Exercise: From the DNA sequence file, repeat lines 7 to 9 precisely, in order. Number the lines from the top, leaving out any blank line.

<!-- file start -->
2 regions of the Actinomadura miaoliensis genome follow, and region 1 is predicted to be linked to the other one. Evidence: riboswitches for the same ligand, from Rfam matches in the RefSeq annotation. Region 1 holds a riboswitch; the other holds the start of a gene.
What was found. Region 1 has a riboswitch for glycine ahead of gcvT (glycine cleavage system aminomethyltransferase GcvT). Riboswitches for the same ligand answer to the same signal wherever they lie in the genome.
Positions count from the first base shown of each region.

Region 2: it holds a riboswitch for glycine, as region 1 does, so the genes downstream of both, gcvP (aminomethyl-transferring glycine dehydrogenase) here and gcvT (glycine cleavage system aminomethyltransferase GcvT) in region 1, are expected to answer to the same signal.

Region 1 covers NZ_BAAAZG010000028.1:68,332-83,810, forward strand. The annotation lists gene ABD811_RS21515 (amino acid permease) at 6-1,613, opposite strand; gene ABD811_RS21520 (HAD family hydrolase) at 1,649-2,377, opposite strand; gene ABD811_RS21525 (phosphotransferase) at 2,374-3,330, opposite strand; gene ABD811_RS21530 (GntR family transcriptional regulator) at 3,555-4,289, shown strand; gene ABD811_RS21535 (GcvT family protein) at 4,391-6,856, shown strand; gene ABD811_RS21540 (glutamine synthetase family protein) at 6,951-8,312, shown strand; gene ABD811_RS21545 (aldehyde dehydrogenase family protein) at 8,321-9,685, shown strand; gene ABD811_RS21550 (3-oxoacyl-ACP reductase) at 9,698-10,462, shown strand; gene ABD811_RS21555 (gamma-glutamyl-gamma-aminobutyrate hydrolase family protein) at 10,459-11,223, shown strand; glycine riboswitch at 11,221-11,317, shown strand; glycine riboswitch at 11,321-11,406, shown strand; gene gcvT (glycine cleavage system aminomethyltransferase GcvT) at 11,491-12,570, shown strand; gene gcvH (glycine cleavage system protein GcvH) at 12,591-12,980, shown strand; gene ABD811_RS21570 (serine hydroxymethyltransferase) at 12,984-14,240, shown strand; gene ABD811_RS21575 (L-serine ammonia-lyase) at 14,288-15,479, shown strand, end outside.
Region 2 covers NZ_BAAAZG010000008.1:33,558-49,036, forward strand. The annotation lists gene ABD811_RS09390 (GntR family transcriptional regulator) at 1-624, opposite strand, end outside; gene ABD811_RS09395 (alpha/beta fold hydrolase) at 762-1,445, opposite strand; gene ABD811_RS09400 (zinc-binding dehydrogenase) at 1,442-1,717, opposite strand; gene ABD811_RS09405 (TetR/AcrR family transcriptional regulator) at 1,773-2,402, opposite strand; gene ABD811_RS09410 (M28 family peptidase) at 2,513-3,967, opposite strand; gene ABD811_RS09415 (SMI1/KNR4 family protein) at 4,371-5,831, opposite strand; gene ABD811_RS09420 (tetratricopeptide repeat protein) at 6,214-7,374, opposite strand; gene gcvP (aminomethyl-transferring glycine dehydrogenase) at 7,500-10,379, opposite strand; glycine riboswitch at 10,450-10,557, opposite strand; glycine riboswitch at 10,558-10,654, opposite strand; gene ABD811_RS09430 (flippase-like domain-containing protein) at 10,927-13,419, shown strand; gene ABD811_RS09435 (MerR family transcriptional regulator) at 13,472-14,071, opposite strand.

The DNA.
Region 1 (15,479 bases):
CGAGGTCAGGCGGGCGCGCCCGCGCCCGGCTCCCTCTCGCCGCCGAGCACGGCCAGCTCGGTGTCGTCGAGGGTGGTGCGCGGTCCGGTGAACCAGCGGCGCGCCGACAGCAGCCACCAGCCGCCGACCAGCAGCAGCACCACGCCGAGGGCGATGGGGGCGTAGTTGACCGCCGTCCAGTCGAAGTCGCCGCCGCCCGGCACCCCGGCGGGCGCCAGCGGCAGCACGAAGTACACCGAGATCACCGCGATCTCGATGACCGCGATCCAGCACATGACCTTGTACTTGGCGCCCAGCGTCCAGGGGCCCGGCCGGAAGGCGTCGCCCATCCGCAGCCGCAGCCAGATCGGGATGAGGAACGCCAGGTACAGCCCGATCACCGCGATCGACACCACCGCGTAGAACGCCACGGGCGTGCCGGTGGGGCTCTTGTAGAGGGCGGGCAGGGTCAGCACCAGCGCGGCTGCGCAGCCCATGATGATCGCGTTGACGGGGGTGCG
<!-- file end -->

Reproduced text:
The DNA.
Region 1 (15,479 bases):
CGAGGTCAGGCGGGCGCGCCCGCGCCCGGCTCCCTCTCGCCGCCGAGCACGGCCAGCTCGGTGTCGTCGAGGGTGGTGCGCGGTCCGGTGAACCAGCGGCGCGCCGACAGCAGCCACCAGCCGCCGACCAGCAGCAGCACCACGCCGAGGGCGATGGGGGCGTAGTTGACCGCCGTCCAGTCGAAGTCGCCGCCGCCCGGCACCCCGGCGGGCGCCAGCGGCAGCACGAAGTACACCGAGATCACCGCGATCTCGATGACCGCGATCCAGCACATGACCTTGTACTTGGCGCCCAGCGTCCAGGGGCCCGGCCGGAAGGCGTCGCCCATCCGCAGCCGCAGCCAGATCGGGATGAGGAACGCCAGGTACAGCCCGATCACCGCGATCGACACCACCGCGTAGAACGCCACGGGCGTGCCGGTGGGGCTCTTGTAGAGGGCGGGCAGGGTCAGCACCAGCGCGGCTGCGCAGCCCATGATGATCGCGTTGACGGGGGTGCG